And we’re back.
And with a predictably crap punny headline too. Glory days.
But why now?
Well if you want to blame anybody for stirring me out of my blogging slumber then look no further than the nice folk at Liquid Ideas. They took pity on me last week and invited me along to the launch of Matilda Bay’s new beer, Longshot.
Longshot is a coffee infused dark ale that Matilda Bay have created in conjunction with Toby’s Estate, the Sydney based coffee company. The story goes that the genesis for the idea came one night during a beer fueled conversation between Matilda Bay’s head brewer Scott Vincent and the man behind Toby’s Estate, Toby Smith. Unlike most of those great late night ideas this one has actually come to fruition.
Last week’s launch was held in Smith’s Brunswick cafe and featured Scott taking us through a tasting of most of the Matilda Bay range. Each beer was matched to a wonderful canape prepared by Blake’s Feast. If only blogging about beer was this good all of the time.
Enough reverie about the menu, I should get back to talking about Longshot.
Some tech stuff:
They’ve used Northern Brewer hops.
It comes in at 40 on the IBU scale
Scott told us that the base beer is a robust porter but he was very secret squirrel about how the coffee was used.
We did find out that he and Toby chose a highly aromatic Ethiopian blend called Yirgacheffe after conducting a series of cupping exercises. Toby told us that Yirgacheffe was the name of the town where the coffee originates and the region’s coffee is known for its floral fruitiness with chocolate tones.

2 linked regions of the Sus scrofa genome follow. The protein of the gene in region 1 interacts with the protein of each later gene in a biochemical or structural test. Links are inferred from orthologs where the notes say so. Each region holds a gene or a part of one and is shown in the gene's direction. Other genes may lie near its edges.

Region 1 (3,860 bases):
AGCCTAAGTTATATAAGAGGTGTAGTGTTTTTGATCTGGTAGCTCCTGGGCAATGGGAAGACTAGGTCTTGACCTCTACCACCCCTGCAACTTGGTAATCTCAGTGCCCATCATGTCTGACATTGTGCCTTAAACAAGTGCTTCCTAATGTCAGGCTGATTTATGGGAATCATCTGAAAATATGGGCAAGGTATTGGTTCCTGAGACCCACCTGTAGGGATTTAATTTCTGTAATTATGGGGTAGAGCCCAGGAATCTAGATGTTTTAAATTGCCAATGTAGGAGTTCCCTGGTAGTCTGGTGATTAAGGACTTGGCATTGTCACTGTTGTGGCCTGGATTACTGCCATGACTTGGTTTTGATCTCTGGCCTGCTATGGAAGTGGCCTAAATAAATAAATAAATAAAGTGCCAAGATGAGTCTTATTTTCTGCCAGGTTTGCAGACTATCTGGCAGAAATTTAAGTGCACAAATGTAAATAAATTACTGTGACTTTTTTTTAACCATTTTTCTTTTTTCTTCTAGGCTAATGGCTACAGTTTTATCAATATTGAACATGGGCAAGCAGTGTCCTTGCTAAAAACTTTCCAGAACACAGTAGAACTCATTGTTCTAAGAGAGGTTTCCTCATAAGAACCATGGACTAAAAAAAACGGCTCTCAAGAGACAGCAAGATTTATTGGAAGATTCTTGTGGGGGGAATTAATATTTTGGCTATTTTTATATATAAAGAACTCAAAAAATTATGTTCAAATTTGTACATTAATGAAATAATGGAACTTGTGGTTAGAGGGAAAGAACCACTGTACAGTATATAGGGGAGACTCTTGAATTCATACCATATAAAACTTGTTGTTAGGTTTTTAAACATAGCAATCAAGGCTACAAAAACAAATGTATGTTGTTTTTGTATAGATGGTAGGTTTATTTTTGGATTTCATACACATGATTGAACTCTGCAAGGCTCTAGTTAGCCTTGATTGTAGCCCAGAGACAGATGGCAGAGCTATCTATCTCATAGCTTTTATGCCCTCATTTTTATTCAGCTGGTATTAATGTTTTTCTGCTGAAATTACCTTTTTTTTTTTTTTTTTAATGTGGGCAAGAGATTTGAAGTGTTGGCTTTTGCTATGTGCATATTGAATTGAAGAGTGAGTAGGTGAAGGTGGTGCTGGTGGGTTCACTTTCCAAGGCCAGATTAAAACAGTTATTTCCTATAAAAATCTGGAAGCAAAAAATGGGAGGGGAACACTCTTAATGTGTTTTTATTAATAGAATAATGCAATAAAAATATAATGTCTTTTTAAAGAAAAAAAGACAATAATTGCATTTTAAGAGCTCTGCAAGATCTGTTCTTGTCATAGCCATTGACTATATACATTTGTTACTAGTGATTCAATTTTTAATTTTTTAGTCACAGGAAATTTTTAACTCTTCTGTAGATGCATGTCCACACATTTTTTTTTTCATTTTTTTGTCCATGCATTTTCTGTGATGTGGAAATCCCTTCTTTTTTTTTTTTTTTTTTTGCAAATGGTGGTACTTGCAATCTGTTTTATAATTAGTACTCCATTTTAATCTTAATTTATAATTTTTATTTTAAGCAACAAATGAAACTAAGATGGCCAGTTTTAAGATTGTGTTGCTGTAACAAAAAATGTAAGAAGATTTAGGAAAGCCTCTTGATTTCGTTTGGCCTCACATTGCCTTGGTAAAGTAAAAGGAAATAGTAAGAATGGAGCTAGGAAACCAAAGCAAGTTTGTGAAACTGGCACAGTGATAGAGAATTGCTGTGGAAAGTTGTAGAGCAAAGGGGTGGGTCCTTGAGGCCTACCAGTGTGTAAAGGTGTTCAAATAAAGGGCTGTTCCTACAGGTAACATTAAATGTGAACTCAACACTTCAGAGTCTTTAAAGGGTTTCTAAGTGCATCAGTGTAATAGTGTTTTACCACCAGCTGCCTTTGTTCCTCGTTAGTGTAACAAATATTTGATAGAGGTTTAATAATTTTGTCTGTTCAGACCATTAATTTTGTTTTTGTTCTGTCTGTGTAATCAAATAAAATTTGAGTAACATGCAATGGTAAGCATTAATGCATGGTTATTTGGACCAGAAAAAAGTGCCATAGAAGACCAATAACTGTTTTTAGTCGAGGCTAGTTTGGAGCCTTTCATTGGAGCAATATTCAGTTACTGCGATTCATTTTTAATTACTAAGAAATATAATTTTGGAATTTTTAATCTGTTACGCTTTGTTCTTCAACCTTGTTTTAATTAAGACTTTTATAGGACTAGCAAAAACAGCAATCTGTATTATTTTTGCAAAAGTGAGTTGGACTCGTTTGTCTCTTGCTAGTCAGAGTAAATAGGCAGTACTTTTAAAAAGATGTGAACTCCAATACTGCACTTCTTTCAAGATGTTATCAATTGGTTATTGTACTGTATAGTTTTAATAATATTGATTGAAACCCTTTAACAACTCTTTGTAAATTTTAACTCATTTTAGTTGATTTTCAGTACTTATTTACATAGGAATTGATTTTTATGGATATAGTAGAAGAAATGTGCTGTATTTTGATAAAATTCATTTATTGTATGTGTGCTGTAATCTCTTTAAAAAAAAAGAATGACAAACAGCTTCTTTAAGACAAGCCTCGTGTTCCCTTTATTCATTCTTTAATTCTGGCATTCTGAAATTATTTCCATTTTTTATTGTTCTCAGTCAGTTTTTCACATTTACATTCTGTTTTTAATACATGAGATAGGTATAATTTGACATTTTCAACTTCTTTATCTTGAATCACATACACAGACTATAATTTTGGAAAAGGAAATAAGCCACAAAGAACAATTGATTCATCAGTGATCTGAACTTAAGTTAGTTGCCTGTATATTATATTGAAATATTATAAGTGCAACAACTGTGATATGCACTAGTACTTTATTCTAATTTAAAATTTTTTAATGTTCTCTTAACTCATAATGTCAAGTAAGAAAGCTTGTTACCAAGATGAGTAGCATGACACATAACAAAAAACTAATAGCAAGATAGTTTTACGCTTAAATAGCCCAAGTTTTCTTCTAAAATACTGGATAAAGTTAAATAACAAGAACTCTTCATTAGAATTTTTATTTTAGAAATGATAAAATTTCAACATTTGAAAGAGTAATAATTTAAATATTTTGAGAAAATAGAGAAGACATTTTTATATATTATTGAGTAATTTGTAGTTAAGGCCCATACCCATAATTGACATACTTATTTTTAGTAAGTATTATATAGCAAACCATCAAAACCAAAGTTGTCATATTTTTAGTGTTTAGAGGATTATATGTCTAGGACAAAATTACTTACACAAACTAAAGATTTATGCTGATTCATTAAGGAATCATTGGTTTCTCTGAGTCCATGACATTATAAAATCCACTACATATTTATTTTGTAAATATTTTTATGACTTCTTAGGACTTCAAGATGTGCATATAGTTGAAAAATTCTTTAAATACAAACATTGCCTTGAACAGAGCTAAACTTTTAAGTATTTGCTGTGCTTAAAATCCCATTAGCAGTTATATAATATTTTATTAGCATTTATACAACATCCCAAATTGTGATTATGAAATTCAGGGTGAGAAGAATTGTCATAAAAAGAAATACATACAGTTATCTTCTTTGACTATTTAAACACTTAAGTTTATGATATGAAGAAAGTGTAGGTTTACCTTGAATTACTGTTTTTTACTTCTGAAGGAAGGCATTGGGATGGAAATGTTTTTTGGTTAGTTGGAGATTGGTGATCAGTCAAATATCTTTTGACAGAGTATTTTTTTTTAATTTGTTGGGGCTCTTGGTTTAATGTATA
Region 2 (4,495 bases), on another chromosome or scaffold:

About 200kgs were roasted and delivered to Matilda Bay’s Garage brewery where the coffee was cold extracted.
A major problem to overcome was stopping the oils in the coffee from affecting the ability of the beer to form a head. Scott told us that he pretty much nailed the recipe on the first attempt but thinking he could maybe do better gave it another crack. He couldn’t and that batch went down the drain.
And that was as much as we could get out of them. Toby told me later that even he didn’t know how the brewery side of things was done.
Apparently the aim was to produce a balanced beer that would contain obvious flavour profiles but not overwhelming ones. Have they done that? I think so. I find it a very easy drinking brew, almost sessionable. The coffee flavours are there but only slightly more obvious than you find in many stouts.
Some criticism has been made that the coffee flavours are too muted when compared with many of the coffee infused beers on the market.
Not having a lot of experience with the style I decided to do a little bit of research. The lengths I go to for my readers!
A trip out to Purvis Cellars scored me these little beauties:
Oh, what hell this research was (where is the irony button on this thing?).
Each of those beers is a ripper but especially the Peche Mortel by Brasserie Dieu Du Ciel. They all have such a kick of espresso like flavours that you would swear that somebody had just poured a shot into your beer. The Meantime label says that each bottle is the equivalent of one cup of coffee. In contrast, Scott told us that the caffeine level in the Longshot was negligible.
But these beers are not about balance. They are about trying to squeeze as much coffee kick into each bottle as possible and I love that but after the three of them I’d had enough. I can only wonder how full on beers like the Mikkeller Beer Geek Brunch Weasel and the AleSmith Speedway Stout are. Some day maybe.
For today I’d rather another Longshot but I seem to have drunk my last two as I’ve written this. Bugger.
But if I want anymore then I will need to go to Dan Murphy’s.
And in that lies my only real criticism of this beer. It’s exclusive to Dan’s. Apparently their decision to buy it on spec was enough for the bean counters to give Scott the go-ahead with production. Not a good development in the world of brewing in my humble opinion.
Disclaimer: As I said earlier I was lucky enough to receive some very nice food from the good folk at Liquid Ideas, Matilda Bay and Toby’s Estate. I was also given some beer and coffee samples and that spiffy glass you saw before.